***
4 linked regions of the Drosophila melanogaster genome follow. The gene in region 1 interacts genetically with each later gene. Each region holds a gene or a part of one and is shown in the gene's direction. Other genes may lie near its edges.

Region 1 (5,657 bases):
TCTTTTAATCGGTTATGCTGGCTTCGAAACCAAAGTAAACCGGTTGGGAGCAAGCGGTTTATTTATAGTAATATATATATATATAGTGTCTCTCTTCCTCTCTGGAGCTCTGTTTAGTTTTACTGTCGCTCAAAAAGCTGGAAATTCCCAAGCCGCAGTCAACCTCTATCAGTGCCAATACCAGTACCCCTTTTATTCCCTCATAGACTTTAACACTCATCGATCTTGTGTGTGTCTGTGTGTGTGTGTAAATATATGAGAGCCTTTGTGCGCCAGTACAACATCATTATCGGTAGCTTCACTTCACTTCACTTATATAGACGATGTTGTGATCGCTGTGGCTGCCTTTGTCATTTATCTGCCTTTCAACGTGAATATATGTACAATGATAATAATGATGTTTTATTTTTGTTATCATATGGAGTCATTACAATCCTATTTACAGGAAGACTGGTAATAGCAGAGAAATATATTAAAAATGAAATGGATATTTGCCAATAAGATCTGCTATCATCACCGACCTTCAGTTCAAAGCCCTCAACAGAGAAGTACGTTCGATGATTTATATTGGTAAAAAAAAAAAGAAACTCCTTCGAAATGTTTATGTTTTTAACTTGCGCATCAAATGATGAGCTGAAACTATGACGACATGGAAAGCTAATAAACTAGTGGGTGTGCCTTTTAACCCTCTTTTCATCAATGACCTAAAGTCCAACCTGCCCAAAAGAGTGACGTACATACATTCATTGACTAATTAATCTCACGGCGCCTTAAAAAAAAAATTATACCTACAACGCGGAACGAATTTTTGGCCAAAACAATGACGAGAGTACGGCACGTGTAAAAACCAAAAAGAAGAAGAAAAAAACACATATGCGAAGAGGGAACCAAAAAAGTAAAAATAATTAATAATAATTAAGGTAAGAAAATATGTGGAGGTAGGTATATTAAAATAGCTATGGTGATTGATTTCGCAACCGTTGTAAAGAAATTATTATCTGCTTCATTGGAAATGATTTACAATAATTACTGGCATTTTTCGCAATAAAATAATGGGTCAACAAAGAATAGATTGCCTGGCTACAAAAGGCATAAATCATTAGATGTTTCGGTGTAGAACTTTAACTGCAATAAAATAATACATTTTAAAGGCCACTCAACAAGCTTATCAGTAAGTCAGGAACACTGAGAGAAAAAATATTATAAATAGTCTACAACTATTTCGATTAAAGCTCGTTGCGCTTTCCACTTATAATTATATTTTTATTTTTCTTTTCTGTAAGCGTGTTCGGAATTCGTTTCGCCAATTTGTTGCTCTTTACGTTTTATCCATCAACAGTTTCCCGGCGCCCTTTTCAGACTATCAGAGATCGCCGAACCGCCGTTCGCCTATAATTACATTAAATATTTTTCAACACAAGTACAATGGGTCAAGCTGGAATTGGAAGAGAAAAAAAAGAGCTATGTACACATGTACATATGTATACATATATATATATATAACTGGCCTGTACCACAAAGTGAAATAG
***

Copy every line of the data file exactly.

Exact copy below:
4 linked regions of the Drosophila melanogaster genome follow. The gene in region 1 interacts genetically with each later gene. Each region holds a gene or a part of one and is shown in the gene's direction. Other genes may lie near its edges.

Region 1 (5,657 bases):
TCTTTTAATCGGTTATGCTGGCTTCGAAACCAAAGTAAACCGGTTGGGAGCAAGCGGTTTATTTATAGTAATATATATATATATAGTGTCTCTCTTCCTCTCTGGAGCTCTGTTTAGTTTTACTGTCGCTCAAAAAGCTGGAAATTCCCAAGCCGCAGTCAACCTCTATCAGTGCCAATACCAGTACCCCTTTTATTCCCTCATAGACTTTAACACTCATCGATCTTGTGTGTGTCTGTGTGTGTGTGTAAATATATGAGAGCCTTTGTGCGCCAGTACAACATCATTATCGGTAGCTTCACTTCACTTCACTTATATAGACGATGTTGTGATCGCTGTGGCTGCCTTTGTCATTTATCTGCCTTTCAACGTGAATATATGTACAATGATAATAATGATGTTTTATTTTTGTTATCATATGGAGTCATTACAATCCTATTTACAGGAAGACTGGTAATAGCAGAGAAATATATTAAAAATGAAATGGATATTTGCCAATAAGATCTGCTATCATCACCGACCTTCAGTTCAAAGCCCTCAACAGAGAAGTACGTTCGATGATTTATATTGGTAAAAAAAAAAAGAAACTCCTTCGAAATGTTTATGTTTTTAACTTGCGCATCAAATGATGAGCTGAAACTATGACGACATGGAAAGCTAATAAACTAGTGGGTGTGCCTTTTAACCCTCTTTTCATCAATGACCTAAAGTCCAACCTGCCCAAAAGAGTGACGTACATACATTCATTGACTAATTAATCTCACGGCGCCTTAAAAAAAAAATTATACCTACAACGCGGAACGAATTTTTGGCCAAAACAATGACGAGAGTACGGCACGTGTAAAAACCAAAAAGAAGAAGAAAAAAACACATATGCGAAGAGGGAACCAAAAAAGTAAAAATAATTAATAATAATTAAGGTAAGAAAATATGTGGAGGTAGGTATATTAAAATAGCTATGGTGATTGATTTCGCAACCGTTGTAAAGAAATTATTATCTGCTTCATTGGAAATGATTTACAATAATTACTGGCATTTTTCGCAATAAAATAATGGGTCAACAAAGAATAGATTGCCTGGCTACAAAAGGCATAAATCATTAGATGTTTCGGTGTAGAACTTTAACTGCAATAAAATAATACATTTTAAAGGCCACTCAACAAGCTTATCAGTAAGTCAGGAACACTGAGAGAAAAAATATTATAAATAGTCTACAACTATTTCGATTAAAGCTCGTTGCGCTTTCCACTTATAATTATATTTTTATTTTTCTTTTCTGTAAGCGTGTTCGGAATTCGTTTCGCCAATTTGTTGCTCTTTACGTTTTATCCATCAACAGTTTCCCGGCGCCCTTTTCAGACTATCAGAGATCGCCGAACCGCCGTTCGCCTATAATTACATTAAATATTTTTCAACACAAGTACAATGGGTCAAGCTGGAATTGGAAGAGAAAAAAAAGAGCTATGTACACATGTACATATGTATACATATATATATATATAACTGGCCTGTACCACAAAGTGAAATAG